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Microsoft Pri0

Welcome to Microsoft Pri0: That's Microspeak for top priority, and that's the news and observations you'll find here from Seattle Times technology reporter Matt Day.

Topic: apple

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February 17, 2015 at 9:20 AM

Microsoft, Apple, broaden access to their productivity apps

Cooperation is the word of the day in office applications.

Apple recently opened up its iWork word processing and spreadsheet applications to consumers who don’t own an iPhone or Mac. On Tuesday, Microsoft continued its own effort to broaden the reach of Office, announcing that users of the productivity suite on Apple devices will be able to store their documents with a variety of cloud storage providers.

“We want Office to be the preferred way to work with documents no matter where they’re stored,” Microsoft’s Kirk Koenigsbauer said in a blog post.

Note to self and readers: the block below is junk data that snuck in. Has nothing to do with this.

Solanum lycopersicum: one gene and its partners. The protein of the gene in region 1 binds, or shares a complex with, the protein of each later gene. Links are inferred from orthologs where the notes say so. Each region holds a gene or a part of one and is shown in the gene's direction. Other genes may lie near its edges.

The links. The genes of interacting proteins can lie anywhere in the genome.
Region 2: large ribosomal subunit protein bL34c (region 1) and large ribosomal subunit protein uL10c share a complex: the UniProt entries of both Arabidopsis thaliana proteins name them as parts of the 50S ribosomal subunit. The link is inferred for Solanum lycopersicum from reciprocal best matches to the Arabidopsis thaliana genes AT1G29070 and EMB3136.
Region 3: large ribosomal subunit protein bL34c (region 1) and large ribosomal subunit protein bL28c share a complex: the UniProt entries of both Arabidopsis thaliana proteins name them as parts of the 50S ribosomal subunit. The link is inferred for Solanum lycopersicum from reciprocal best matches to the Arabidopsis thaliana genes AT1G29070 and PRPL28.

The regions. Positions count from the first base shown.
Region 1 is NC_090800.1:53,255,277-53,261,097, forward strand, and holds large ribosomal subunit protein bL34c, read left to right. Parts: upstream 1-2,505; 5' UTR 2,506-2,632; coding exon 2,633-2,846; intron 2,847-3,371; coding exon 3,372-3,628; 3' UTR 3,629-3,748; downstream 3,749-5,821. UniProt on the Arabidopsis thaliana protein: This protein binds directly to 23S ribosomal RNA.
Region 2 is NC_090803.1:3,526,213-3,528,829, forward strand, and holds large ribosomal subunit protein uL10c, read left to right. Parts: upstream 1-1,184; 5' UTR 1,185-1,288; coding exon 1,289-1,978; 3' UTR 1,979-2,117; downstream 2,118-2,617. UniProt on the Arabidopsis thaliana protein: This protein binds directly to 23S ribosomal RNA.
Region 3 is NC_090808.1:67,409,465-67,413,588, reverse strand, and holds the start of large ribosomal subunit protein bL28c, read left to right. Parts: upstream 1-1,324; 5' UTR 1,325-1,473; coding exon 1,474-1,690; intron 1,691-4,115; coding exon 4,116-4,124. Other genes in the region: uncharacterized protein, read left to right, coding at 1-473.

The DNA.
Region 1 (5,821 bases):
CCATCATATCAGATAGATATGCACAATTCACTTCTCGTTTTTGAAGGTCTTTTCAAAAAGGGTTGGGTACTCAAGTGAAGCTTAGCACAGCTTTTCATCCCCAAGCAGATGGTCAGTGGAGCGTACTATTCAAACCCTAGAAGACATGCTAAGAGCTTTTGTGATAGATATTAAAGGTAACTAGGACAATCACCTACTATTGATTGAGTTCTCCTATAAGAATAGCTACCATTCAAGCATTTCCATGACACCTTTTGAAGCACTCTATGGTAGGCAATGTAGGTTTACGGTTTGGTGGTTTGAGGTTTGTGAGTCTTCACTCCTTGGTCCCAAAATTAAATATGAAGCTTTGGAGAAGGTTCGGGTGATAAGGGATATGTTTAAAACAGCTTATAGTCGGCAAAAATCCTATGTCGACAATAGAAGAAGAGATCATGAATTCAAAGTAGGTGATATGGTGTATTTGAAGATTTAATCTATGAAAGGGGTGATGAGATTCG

Koenigsbauer also announced a program allowing users of cloud services like Citrix, Salesforce.com and Box to edit and save Office files stored on those platforms.

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Comments | More in Office | Topics: apple, microsoft, office

January 27, 2015 at 4:44 PM

Apple, Microsoft going opposite ways in China

Microsoft and Apple are having very different weeks.

The same day Microsoft’s stock plunged the most in 18 months on a middling earnings report and gloomy outlook, old rival Apple released a spectacularly good earnings report. The Cupertino, Calif., company earned more profit in the last three months of 2014 than any publicly traded company has ever reeled in during a quarter.

Microsoft sold $26.5 billion in software and devices, taking home $5.8 billion of that in profit. Apple, propelled by sales of its iPhone 6, logged sales of $74.6 billion, and a profit of $18 billion.

Nowhere is the contrast between the rivals clearer than their diverging fates in China.